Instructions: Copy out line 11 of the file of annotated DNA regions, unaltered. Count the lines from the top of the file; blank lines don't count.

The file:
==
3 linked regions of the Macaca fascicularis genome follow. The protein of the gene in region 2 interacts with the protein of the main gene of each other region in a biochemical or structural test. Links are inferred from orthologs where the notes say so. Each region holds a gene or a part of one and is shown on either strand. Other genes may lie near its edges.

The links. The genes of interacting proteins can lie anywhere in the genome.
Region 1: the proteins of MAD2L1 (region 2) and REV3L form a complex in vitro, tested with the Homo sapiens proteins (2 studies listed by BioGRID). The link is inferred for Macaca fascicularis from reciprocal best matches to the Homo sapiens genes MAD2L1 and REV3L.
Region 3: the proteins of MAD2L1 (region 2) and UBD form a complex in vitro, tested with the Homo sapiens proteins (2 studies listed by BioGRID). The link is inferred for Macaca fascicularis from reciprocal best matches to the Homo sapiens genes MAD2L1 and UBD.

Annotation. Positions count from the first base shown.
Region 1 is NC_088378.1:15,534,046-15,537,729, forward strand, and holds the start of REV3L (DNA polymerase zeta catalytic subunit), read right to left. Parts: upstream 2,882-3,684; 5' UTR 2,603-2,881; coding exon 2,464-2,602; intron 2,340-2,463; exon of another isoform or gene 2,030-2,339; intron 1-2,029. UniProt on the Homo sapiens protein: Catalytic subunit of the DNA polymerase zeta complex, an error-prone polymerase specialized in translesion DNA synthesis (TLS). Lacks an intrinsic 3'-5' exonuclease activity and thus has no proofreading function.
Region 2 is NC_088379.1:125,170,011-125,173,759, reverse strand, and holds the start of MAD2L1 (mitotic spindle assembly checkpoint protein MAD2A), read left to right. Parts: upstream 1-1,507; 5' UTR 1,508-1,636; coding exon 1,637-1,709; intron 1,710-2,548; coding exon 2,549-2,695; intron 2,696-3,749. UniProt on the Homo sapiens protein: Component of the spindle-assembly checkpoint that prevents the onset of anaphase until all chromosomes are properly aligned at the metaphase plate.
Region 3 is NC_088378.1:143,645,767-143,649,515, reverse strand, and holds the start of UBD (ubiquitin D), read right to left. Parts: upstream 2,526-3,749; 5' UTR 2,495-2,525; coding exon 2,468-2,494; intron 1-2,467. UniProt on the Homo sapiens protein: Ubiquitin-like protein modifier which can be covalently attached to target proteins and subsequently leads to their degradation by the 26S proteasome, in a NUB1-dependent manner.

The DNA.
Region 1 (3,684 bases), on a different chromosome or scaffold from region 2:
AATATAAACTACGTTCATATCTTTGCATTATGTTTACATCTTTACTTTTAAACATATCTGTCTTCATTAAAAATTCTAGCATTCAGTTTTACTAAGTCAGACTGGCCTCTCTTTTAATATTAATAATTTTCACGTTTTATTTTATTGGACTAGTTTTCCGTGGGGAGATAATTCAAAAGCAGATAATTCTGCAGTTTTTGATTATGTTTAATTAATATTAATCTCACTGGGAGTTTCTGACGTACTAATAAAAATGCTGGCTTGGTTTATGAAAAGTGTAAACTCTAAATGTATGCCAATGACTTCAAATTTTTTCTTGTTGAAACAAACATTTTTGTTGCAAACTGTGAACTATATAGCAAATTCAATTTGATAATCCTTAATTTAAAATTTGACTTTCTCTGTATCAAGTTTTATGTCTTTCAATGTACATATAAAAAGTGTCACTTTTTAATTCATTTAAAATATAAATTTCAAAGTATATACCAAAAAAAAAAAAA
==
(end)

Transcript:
AATATAAACTACGTTCATATCTTTGCATTATGTTTACATCTTTACTTTTAAACATATCTGTCTTCATTAAAAATTCTAGCATTCAGTTTTACTAAGTCAGACTGGCCTCTCTTTTAATATTAATAATTTTCACGTTTTATTTTATTGGACTAGTTTTCCGTGGGGAGATAATTCAAAAGCAGATAATTCTGCAGTTTTTGATTATGTTTAATTAATATTAATCTCACTGGGAGTTTCTGACGTACTAATAAAAATGCTGGCTTGGTTTATGAAAAGTGTAAACTCTAAATGTATGCCAATGACTTCAAATTTTTTCTTGTTGAAACAAACATTTTTGTTGCAAACTGTGAACTATATAGCAAATTCAATTTGATAATCCTTAATTTAAAATTTGACTTTCTCTGTATCAAGTTTTATGTCTTTCAATGTACATATAAAAAGTGTCACTTTTTAATTCATTTAAAATATAAATTTCAAAGTATATACCAAAAAAAAAAAAA